One of the last ones, a larger tent, provided a digital opportunity for a mock emperor and concubine, or possibly his queen. Ernesto and Lorena, known for their carefree style, donned the costumes provided and had their royal photo taken.

Another frustration surfaced: no open exhibits.

As we left the Park, we ladies inquired about washrooms. Somebody spied one and pointed. “No, you won’t like that one,” Robert said. “See there? That’s a good one.” We’d heard a similar declaration several times now. I wondered in what way it might be different and not to our liking.

The Birds Nest National Statdium

The Birds Nest National Stadium

NO matter what was served for any of our meals, I would never starve. It struck me, though, lunch and dinner dishes were quite similar, with lot of repeats. Time will tell.

Lunch was served at a restaurant not far from Olympic Village. From where we sat, I saw back-to-back orange hoods / like half pods or huge footballers’ helmets and wondered what they were. Phone booths. Say what? Two by two they appeared on the sidewalk, back to back, closer than girlfriends. Migrants and low income workers use these phone ‘booths.’ For pictures, click below.

https://www.google.ca/search?q=public+phone+booths%2C+beijing&rlz=1C1EODB_enCA562CA564&oq=public+phone+booths%2C+beijing&aqs=chrome..69i57j69i64.12144j0j7&sourceid=chrome&es_sm=93&ie=UTF-8

Notice the water glasses, which vary in size from restaurant to restaurant

Notice the water glasses, which vary in size from restaurant to restaurant. Delicious.

LUNCH:

  • White rice
  • Tea (always hot and ready)
  • Pork meatballs
  • Chicken with cabbage and carrots
  • Kung Pow chicken
  • Rice (with duck meat)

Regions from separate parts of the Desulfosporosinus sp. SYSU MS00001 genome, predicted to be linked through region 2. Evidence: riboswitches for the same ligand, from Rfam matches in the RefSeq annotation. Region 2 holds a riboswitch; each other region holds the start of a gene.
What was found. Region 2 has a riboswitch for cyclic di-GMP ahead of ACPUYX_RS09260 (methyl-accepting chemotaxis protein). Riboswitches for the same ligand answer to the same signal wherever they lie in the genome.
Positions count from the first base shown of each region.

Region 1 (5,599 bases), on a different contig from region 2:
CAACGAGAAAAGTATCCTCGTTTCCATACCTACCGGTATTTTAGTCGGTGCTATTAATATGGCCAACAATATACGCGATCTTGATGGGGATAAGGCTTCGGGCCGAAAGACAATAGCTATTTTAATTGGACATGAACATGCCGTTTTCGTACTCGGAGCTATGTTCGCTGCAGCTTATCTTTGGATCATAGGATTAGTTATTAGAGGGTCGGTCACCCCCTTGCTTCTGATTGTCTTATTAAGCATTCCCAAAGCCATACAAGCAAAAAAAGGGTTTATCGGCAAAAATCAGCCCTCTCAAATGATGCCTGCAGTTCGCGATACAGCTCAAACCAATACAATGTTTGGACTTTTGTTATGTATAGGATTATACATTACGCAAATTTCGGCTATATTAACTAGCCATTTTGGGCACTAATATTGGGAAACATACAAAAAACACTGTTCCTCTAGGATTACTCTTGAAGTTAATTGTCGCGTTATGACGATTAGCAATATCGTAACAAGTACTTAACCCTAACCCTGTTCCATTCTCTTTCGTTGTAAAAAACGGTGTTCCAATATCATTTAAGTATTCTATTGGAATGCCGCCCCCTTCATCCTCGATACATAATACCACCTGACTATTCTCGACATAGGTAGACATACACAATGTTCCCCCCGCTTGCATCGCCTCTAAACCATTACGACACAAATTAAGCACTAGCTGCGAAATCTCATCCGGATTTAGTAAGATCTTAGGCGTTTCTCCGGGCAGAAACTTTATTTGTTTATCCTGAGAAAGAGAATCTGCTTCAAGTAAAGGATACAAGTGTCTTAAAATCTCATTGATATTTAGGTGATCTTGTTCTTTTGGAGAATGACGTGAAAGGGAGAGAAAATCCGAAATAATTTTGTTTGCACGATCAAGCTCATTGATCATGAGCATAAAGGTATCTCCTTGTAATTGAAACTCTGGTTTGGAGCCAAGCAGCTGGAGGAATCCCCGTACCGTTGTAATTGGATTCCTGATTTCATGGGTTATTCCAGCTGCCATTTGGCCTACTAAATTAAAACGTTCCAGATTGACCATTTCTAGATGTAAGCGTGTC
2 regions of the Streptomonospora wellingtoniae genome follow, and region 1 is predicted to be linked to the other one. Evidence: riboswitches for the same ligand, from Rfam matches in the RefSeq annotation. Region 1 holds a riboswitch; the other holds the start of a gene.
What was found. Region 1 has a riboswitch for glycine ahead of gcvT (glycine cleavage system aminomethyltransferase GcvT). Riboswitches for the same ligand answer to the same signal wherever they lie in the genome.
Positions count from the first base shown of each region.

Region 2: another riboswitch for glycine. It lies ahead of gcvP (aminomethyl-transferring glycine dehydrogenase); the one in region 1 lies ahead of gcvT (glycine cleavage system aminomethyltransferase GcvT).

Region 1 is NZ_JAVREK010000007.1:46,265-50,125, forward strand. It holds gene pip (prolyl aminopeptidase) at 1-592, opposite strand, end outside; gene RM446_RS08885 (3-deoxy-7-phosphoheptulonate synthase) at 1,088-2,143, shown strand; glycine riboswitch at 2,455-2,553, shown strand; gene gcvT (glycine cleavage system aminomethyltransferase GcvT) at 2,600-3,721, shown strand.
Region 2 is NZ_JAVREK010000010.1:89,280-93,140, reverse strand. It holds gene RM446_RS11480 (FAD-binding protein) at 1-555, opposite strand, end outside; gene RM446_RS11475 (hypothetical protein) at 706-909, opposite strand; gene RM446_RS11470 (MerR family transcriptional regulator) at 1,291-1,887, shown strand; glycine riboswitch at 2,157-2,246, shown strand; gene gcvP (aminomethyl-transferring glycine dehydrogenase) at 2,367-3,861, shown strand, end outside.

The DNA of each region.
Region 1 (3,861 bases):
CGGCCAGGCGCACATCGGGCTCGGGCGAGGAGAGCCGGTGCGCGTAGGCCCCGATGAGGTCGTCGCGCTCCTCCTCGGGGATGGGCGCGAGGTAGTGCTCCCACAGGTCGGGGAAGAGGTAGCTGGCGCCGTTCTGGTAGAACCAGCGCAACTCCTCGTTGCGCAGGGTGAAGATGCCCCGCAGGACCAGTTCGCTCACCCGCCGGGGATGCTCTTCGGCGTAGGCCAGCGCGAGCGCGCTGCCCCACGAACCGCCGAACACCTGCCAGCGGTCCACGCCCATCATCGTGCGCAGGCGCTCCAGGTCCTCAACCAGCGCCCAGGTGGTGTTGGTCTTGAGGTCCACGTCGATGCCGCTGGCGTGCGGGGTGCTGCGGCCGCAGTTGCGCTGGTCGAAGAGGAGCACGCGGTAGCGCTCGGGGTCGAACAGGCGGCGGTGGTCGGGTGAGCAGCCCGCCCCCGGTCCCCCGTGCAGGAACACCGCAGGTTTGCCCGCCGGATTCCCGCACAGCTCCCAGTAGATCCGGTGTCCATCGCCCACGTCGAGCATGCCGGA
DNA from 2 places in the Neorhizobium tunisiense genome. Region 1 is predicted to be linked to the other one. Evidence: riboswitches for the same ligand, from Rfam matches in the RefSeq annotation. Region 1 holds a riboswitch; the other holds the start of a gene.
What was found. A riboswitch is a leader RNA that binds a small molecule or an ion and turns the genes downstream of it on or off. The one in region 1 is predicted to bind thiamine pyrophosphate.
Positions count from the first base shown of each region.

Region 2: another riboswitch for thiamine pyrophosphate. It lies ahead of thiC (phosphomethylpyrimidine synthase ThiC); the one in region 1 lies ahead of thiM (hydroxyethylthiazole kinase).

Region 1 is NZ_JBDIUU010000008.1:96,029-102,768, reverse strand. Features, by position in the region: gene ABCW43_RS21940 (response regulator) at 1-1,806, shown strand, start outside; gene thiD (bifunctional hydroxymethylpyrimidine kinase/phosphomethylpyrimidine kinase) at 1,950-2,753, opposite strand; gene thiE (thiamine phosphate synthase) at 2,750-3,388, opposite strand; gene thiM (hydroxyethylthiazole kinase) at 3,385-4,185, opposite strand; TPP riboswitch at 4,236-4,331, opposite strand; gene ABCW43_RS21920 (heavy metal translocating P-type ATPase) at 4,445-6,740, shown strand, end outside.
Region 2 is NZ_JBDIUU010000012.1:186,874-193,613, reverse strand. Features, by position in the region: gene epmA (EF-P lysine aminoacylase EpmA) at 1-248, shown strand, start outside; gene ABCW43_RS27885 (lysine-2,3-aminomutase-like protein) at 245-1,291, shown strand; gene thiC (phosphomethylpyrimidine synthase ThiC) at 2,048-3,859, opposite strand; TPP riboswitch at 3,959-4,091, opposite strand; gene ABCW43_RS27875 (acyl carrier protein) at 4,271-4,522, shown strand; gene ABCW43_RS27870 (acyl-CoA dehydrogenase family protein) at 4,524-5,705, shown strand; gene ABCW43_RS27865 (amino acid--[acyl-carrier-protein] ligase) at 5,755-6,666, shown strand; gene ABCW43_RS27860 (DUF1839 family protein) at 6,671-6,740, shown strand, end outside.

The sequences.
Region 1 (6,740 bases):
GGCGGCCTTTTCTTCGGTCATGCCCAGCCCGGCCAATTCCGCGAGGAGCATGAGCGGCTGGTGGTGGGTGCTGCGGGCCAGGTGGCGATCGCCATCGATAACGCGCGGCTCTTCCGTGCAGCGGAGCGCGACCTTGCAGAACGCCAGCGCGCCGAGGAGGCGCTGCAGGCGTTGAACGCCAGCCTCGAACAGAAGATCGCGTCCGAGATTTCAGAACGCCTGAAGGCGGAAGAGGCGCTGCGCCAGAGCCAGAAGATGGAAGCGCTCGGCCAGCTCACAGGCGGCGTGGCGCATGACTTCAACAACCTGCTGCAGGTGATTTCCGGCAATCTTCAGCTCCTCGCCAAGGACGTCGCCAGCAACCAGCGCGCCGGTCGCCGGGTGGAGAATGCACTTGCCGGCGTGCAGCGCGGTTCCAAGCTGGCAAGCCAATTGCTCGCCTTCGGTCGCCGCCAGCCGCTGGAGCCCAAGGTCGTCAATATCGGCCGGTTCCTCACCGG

• Deep fried pork
  • Cucumbers with chicken\
  • Deep fried battered fish
  • Egg drop soup
  • Sliced watermelon for dessert

~ * ~

Some Quick Facts about Telephones:

  • Everyone has a cell phone, sometimes two
  • Use text message vs. phone because it’s cheaper
  • Two providers: China Mobile and China Unicom
  • Phone fee 200 Yuan per month or $40.
  • Use’ You Chat’ a lot

Housing:

  • Apartment rent 2 bedrooms $1,000 per month
  • Condo rent good location $1,600 per month (depending on that location)
  • Condos, 2-bedroom, 1,000 square metres, 1 toilet
  • Condos cost $6,000 per square metre
  • 1,000 metres = $600,000 per condo
  • A house and garage, minimum price 30,000,000 Yuan or FIVE million U.S. dollars

For all related posts click on China tab at the top of the page.


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Beijing Day 4 / Part 1 – The Great Wall

I ate too much again at the buffet-style breakfast. We English 8 met in the main lobby at 8:30 a.m., then traveled an hour or so by mini tour bus to the mysterious Great Wall.

Some facts about the Wall:

  • Sticky rice soup and mortar were used to glue the bricks together
  • Started -200 BC
  • Has been worked for over 2,000 years
  • Still has bullet holes from last battle
  • Needs expensive maintenance due to time and tourism
Some shops

Some shops

What a happening place. Tour buses clogged available parking space. Small shops galore offered touristy goods for sale, from postcards to fridge magnets, hot tea, cold drinks and all sorts of knick knacks. One, a department store type business, carried everything you might imagine. Would you pay $39 for a T-shirt or $25 for a kid-sized one? Would you pay six or seven dollars for a two-inch square fridge magnet? They also carried silk, jade, pearls, life-size Terracotta warrior replicas and furniture. Prices included shipping. For the life of me, I couldn’t sort out the prices aside from the shipping costs out of curiosity.